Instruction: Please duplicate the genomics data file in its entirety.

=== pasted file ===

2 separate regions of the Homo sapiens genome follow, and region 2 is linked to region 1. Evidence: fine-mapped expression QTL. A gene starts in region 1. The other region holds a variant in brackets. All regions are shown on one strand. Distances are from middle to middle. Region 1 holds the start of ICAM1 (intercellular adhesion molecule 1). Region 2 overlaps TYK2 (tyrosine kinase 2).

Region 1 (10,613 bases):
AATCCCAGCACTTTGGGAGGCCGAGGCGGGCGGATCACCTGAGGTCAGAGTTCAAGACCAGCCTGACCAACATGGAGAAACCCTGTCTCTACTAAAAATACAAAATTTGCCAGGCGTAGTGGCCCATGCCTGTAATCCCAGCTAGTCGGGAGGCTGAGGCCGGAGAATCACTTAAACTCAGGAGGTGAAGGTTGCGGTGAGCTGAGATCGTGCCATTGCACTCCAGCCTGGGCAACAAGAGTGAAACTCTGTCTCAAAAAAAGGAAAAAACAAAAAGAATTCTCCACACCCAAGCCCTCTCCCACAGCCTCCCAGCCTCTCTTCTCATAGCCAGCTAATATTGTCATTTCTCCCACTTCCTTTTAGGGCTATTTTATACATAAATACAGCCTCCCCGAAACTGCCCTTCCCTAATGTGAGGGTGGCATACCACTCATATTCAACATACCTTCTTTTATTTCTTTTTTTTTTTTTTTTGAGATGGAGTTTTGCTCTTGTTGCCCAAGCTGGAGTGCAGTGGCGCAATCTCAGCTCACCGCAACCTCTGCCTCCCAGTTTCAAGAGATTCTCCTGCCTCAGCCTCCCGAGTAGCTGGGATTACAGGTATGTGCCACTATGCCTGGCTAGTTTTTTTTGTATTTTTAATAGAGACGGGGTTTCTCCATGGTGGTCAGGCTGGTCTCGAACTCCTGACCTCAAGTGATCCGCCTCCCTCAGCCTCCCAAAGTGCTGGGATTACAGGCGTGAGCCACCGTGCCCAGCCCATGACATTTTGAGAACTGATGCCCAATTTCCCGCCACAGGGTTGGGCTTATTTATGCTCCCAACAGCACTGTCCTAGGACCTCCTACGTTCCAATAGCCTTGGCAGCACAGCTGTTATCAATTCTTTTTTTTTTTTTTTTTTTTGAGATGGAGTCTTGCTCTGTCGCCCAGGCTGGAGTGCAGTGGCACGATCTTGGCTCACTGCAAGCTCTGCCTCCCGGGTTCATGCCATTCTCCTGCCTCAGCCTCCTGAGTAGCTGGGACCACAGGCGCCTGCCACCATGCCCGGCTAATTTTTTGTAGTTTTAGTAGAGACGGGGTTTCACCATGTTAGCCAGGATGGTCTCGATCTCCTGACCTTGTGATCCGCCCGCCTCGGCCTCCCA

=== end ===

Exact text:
2 separate regions of the Homo sapiens genome follow, and region 2 is linked to region 1. Evidence: fine-mapped expression QTL. A gene starts in region 1. The other region holds a variant in brackets. All regions are shown on one strand. Distances are from middle to middle. Region 1 holds the start of ICAM1 (intercellular adhesion molecule 1). Region 2 overlaps TYK2 (tyrosine kinase 2).

Region 1 (10,613 bases):
AATCCCAGCACTTTGGGAGGCCGAGGCGGGCGGATCACCTGAGGTCAGAGTTCAAGACCAGCCTGACCAACATGGAGAAACCCTGTCTCTACTAAAAATACAAAATTTGCCAGGCGTAGTGGCCCATGCCTGTAATCCCAGCTAGTCGGGAGGCTGAGGCCGGAGAATCACTTAAACTCAGGAGGTGAAGGTTGCGGTGAGCTGAGATCGTGCCATTGCACTCCAGCCTGGGCAACAAGAGTGAAACTCTGTCTCAAAAAAAGGAAAAAACAAAAAGAATTCTCCACACCCAAGCCCTCTCCCACAGCCTCCCAGCCTCTCTTCTCATAGCCAGCTAATATTGTCATTTCTCCCACTTCCTTTTAGGGCTATTTTATACATAAATACAGCCTCCCCGAAACTGCCCTTCCCTAATGTGAGGGTGGCATACCACTCATATTCAACATACCTTCTTTTATTTCTTTTTTTTTTTTTTTTGAGATGGAGTTTTGCTCTTGTTGCCCAAGCTGGAGTGCAGTGGCGCAATCTCAGCTCACCGCAACCTCTGCCTCCCAGTTTCAAGAGATTCTCCTGCCTCAGCCTCCCGAGTAGCTGGGATTACAGGTATGTGCCACTATGCCTGGCTAGTTTTTTTTGTATTTTTAATAGAGACGGGGTTTCTCCATGGTGGTCAGGCTGGTCTCGAACTCCTGACCTCAAGTGATCCGCCTCCCTCAGCCTCCCAAAGTGCTGGGATTACAGGCGTGAGCCACCGTGCCCAGCCCATGACATTTTGAGAACTGATGCCCAATTTCCCGCCACAGGGTTGGGCTTATTTATGCTCCCAACAGCACTGTCCTAGGACCTCCTACGTTCCAATAGCCTTGGCAGCACAGCTGTTATCAATTCTTTTTTTTTTTTTTTTTTTTGAGATGGAGTCTTGCTCTGTCGCCCAGGCTGGAGTGCAGTGGCACGATCTTGGCTCACTGCAAGCTCTGCCTCCCGGGTTCATGCCATTCTCCTGCCTCAGCCTCCTGAGTAGCTGGGACCACAGGCGCCTGCCACCATGCCCGGCTAATTTTTTGTAGTTTTAGTAGAGACGGGGTTTCACCATGTTAGCCAGGATGGTCTCGATCTCCTGACCTTGTGATCCGCCCGCCTCGGCCTCCCA